Braves CEO ‘incredibly disappointed’ sports betting bill failed

Braves President and CEO Derek Schiller said he was "incredibly disappointed" after the Georgia General Assembly ended its 2022 session without passing Braves-backed legislation to legalize sports betting in the state. (Photo by Miguel Martinez for The Atlanta Journal-Constitution)

Credit: Miguel Martinez for The Atlanta Journal-Constitution

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Braves President and CEO Derek Schiller said he was "incredibly disappointed" after the Georgia General Assembly ended its 2022 session without passing Braves-backed legislation to legalize sports betting in the state. (Photo by Miguel Martinez for The Atlanta Journal-Constitution)

Credit: Miguel Martinez for The Atlanta Journal-Constitution

The defending World Series champions absorbed a defeat at the state Capitol this week when the Georgia General Assembly ended its 2022 session without passing Braves-backed legislation to legalize sports betting in the state.

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“I was incredibly disappointed,” Braves CEO Derek Schiller said.

The Braves, Falcons, Hawks and Atlanta United have pushed over the past three years for Georgia to join a growing number of states with legal gambling on sports.

“I know for a fact we did everything we could to try, and so I don’t think there’s an issue with our effort or the efforts of the other pro teams in town,” Schiller said. “We worked closely with a bunch of the different constituencies involved in trying to put together a framework for a bill that we thought would work. And we ultimately couldn’t even get that bill voted on.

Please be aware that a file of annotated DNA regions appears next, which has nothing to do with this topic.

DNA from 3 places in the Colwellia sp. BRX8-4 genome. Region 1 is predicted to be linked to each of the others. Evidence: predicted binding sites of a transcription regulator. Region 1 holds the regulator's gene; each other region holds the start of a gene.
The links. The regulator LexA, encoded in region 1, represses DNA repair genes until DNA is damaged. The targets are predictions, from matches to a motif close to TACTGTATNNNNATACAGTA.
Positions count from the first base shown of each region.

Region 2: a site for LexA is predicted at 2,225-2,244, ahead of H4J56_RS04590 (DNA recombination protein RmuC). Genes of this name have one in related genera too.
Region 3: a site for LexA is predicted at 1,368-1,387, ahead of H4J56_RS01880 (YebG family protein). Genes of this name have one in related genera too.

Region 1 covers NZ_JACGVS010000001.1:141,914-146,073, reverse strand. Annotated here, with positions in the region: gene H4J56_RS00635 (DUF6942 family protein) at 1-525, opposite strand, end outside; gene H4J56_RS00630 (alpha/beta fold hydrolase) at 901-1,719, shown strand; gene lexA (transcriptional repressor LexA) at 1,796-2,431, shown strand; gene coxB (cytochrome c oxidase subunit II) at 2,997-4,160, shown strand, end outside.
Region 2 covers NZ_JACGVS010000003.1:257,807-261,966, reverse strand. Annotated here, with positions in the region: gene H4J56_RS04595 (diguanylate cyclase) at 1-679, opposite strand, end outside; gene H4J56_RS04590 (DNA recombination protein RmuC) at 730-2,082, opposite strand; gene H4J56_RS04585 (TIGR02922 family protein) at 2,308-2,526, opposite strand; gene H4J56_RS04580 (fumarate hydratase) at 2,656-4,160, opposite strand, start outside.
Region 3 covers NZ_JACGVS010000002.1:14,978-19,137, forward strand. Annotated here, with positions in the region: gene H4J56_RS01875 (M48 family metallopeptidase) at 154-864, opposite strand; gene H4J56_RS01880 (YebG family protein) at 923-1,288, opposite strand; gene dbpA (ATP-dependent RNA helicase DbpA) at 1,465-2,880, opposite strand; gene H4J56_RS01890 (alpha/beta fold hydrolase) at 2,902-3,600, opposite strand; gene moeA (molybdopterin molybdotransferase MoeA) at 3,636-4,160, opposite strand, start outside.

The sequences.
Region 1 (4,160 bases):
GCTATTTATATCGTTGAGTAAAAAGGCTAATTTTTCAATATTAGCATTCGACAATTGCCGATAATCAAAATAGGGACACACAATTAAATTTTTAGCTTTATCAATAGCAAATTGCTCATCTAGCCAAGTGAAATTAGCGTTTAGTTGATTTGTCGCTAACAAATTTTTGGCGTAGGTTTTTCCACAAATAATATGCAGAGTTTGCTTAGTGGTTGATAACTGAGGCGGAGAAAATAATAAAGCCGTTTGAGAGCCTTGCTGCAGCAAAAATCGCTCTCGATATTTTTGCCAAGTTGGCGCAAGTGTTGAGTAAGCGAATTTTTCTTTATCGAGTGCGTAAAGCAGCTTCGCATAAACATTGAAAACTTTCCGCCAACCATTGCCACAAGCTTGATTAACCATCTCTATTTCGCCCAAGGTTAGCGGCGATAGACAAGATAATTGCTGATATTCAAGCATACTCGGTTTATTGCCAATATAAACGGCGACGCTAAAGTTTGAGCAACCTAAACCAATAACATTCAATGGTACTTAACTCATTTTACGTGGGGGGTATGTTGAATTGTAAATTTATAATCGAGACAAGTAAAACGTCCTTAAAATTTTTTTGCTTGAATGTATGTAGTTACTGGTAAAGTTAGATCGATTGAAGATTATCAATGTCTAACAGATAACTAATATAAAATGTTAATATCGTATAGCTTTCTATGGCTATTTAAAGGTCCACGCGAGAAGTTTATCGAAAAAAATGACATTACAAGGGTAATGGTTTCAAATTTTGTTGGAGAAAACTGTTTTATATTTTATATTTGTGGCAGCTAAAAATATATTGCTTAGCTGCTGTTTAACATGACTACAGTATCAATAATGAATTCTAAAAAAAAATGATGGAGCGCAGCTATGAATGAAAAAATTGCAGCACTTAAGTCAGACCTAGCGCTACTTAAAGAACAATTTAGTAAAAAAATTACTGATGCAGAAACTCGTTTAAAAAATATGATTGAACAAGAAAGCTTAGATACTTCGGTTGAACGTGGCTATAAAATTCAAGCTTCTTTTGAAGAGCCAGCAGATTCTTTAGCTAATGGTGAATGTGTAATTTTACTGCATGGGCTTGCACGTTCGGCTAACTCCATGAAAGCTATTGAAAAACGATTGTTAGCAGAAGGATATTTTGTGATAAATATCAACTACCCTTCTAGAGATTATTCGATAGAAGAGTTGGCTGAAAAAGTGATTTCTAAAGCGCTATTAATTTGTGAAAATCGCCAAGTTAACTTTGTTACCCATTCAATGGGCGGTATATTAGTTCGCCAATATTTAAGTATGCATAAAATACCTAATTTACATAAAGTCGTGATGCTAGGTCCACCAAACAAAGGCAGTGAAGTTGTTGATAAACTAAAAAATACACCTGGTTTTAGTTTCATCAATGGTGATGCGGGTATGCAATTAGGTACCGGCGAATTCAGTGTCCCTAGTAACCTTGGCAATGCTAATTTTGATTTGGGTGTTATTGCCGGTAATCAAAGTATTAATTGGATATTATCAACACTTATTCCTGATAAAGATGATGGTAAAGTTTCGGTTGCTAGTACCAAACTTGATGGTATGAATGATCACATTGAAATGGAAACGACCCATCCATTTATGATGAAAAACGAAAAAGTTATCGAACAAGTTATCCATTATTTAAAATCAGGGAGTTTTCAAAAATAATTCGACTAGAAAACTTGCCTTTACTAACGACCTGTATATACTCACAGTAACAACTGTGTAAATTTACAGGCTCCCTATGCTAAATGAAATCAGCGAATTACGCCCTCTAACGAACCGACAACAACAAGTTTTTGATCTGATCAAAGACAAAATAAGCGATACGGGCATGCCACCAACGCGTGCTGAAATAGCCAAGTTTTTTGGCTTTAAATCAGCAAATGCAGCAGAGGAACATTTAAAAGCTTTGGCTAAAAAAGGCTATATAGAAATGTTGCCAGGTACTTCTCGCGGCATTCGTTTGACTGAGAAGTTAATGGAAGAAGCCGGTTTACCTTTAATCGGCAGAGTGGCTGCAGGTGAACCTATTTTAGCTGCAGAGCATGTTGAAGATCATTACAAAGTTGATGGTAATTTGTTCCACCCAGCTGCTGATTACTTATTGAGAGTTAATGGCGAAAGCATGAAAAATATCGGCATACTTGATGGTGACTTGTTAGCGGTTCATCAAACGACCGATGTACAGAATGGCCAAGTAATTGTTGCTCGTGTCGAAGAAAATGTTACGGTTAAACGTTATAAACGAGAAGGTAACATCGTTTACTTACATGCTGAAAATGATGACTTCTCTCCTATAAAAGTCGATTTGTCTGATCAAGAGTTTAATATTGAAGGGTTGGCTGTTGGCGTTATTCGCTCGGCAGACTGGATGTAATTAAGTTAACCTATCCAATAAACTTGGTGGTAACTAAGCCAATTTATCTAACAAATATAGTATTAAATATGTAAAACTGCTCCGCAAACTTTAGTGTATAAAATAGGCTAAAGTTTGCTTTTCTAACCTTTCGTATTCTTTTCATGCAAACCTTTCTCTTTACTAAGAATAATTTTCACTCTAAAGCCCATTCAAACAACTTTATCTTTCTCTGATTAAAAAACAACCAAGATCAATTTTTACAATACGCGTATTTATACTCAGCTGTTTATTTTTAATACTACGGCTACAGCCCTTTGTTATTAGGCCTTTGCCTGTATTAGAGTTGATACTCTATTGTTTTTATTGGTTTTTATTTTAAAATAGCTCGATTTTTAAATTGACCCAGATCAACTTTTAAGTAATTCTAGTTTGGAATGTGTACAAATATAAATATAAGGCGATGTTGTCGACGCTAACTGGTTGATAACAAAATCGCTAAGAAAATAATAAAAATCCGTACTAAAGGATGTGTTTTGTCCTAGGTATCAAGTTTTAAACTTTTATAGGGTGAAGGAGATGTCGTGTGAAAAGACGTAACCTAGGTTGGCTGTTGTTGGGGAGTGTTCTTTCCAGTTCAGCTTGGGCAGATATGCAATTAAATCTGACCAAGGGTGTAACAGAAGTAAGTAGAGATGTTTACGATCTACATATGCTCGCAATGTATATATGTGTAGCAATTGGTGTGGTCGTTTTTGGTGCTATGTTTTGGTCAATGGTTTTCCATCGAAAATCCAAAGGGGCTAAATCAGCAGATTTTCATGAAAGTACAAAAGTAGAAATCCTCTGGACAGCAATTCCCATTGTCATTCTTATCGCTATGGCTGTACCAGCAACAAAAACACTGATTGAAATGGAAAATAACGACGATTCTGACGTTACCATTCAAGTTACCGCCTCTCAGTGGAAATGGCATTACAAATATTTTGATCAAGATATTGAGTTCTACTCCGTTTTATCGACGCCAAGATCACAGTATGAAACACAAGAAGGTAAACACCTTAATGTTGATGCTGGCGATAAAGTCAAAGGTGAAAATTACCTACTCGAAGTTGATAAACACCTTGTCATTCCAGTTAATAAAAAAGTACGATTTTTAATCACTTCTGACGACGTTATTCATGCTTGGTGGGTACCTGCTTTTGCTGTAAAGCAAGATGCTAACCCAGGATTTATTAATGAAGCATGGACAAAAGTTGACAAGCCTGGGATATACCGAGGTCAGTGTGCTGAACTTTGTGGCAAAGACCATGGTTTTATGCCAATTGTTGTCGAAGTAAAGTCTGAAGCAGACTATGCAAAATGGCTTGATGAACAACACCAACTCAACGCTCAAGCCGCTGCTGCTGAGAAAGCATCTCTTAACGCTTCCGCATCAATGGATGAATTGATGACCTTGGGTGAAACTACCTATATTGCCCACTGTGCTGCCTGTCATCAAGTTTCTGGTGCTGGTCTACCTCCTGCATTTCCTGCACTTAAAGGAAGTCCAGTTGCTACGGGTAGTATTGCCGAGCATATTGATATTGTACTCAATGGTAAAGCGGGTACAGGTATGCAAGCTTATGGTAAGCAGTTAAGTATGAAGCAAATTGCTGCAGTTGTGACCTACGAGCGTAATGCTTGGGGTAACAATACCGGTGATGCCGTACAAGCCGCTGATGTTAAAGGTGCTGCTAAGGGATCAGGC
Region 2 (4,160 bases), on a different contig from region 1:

“There's so much illegal sports betting going on in the state of Georgia that we have to bring that out of the shadows and regulate that."

- Braves CEO Derek Schiller

“I suppose it’s mostly disappointing because this is something whose day and time should have come already.”

Schiller said he still hopes for a different legislative outcome next year.

“There’s so much illegal sports betting going on in the state of Georgia that we have to bring that out of the shadows and regulate that,” Schiller said. “It’s our firm position that (legal gambling) only helps secure and improve the success of professional sports teams in particular. And also the taxes that are generated from that if it was legalized benefit the state.

“At some point in time, I think logic should prevail in this. And at this point in time, it hasn’t.”

A U.S. Supreme Court ruling in 2018 cleared the way for states to legalize sports gambling. More than 30 states now have, or are in the process of implementing, legal sports betting.

Schiller said teams in those states have an advantage of increased fan engagement, as well as additional revenue streams such as related advertising or sponsorships.

The Braves mostly are interested in legalizing mobile sports betting, he said.